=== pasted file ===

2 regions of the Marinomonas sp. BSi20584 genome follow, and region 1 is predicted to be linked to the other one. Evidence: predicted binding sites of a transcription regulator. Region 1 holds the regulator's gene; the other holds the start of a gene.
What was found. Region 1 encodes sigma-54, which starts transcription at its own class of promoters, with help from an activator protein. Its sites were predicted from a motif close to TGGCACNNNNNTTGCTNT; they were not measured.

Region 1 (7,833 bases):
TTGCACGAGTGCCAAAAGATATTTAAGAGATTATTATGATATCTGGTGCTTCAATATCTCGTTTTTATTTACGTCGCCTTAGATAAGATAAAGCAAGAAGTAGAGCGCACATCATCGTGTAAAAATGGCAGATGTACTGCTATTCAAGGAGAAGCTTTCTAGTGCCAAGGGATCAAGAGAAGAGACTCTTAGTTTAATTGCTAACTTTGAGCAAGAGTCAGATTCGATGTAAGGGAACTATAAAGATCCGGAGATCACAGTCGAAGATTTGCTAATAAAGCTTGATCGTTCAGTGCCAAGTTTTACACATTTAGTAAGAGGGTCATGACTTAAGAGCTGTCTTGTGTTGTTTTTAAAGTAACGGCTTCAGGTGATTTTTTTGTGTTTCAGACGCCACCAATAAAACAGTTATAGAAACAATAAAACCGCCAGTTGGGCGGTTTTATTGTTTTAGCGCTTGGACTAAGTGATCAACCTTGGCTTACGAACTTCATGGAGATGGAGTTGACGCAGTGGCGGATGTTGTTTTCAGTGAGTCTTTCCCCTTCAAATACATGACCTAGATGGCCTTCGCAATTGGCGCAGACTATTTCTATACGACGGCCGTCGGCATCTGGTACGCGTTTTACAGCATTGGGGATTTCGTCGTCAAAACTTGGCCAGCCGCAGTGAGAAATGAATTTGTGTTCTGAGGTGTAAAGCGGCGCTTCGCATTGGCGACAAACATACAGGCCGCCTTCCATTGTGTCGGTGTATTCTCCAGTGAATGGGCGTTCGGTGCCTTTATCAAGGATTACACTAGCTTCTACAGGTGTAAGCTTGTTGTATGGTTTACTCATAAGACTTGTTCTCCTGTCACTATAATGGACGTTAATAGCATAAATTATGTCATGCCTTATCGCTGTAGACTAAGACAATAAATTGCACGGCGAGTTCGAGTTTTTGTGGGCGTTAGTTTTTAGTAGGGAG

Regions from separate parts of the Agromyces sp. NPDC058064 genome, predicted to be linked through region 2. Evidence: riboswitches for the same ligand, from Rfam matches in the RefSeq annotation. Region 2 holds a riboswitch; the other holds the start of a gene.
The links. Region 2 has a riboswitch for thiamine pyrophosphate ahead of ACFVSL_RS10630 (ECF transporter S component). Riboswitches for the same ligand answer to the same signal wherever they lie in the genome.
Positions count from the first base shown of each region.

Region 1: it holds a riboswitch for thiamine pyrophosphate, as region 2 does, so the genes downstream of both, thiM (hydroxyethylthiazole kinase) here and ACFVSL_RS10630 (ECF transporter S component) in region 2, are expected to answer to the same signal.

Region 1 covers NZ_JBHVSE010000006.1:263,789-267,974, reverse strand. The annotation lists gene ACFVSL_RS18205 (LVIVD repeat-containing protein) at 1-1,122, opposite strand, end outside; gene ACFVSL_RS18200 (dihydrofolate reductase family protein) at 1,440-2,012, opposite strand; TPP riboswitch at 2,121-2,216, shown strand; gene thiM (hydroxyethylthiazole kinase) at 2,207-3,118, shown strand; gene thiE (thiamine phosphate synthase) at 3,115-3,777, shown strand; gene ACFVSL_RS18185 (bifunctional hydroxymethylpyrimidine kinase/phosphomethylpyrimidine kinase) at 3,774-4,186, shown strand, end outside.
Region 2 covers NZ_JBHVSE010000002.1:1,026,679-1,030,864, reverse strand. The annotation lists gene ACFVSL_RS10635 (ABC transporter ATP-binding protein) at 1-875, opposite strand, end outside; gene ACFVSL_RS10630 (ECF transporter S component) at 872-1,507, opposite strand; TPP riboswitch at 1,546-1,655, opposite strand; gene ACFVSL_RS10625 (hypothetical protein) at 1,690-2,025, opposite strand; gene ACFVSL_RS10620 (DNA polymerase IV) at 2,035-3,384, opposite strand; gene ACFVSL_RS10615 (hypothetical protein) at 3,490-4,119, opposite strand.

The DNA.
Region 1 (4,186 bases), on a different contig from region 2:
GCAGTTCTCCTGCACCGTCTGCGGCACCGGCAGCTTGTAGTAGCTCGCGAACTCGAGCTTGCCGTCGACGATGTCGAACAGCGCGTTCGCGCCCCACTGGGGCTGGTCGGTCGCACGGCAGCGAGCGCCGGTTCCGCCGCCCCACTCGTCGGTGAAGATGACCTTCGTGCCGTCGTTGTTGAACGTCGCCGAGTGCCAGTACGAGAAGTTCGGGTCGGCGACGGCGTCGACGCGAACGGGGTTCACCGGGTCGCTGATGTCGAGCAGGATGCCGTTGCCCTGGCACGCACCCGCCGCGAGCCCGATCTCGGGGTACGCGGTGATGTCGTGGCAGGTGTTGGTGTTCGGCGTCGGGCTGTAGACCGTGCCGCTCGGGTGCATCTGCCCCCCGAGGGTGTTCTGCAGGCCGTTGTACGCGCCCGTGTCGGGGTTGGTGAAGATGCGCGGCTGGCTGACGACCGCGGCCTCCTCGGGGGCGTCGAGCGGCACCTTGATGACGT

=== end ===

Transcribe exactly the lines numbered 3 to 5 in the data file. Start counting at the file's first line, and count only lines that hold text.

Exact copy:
Region 1 (7,833 bases):
TTGCACGAGTGCCAAAAGATATTTAAGAGATTATTATGATATCTGGTGCTTCAATATCTCGTTTTTATTTACGTCGCCTTAGATAAGATAAAGCAAGAAGTAGAGCGCACATCATCGTGTAAAAATGGCAGATGTACTGCTATTCAAGGAGAAGCTTTCTAGTGCCAAGGGATCAAGAGAAGAGACTCTTAGTTTAATTGCTAACTTTGAGCAAGAGTCAGATTCGATGTAAGGGAACTATAAAGATCCGGAGATCACAGTCGAAGATTTGCTAATAAAGCTTGATCGTTCAGTGCCAAGTTTTACACATTTAGTAAGAGGGTCATGACTTAAGAGCTGTCTTGTGTTGTTTTTAAAGTAACGGCTTCAGGTGATTTTTTTGTGTTTCAGACGCCACCAATAAAACAGTTATAGAAACAATAAAACCGCCAGTTGGGCGGTTTTATTGTTTTAGCGCTTGGACTAAGTGATCAACCTTGGCTTACGAACTTCATGGAGATGGAGTTGACGCAGTGGCGGATGTTGTTTTCAGTGAGTCTTTCCCCTTCAAATACATGACCTAGATGGCCTTCGCAATTGGCGCAGACTATTTCTATACGACGGCCGTCGGCATCTGGTACGCGTTTTACAGCATTGGGGATTTCGTCGTCAAAACTTGGCCAGCCGCAGTGAGAAATGAATTTGTGTTCTGAGGTGTAAAGCGGCGCTTCGCATTGGCGACAAACATACAGGCCGCCTTCCATTGTGTCGGTGTATTCTCCAGTGAATGGGCGTTCGGTGCCTTTATCAAGGATTACACTAGCTTCTACAGGTGTAAGCTTGTTGTATGGTTTACTCATAAGACTTGTTCTCCTGTCACTATAATGGACGTTAATAGCATAAATTATGTCATGCCTTATCGCTGTAGACTAAGACAATAAATTGCACGGCGAGTTCGAGTTTTTGTGGGCGTTAGTTTTTAGTAGGGAG

Regions from separate parts of the Agromyces sp. NPDC058064 genome, predicted to be linked through region 2. Evidence: riboswitches for the same ligand, from Rfam matches in the RefSeq annotation. Region 2 holds a riboswitch; the other holds the start of a gene.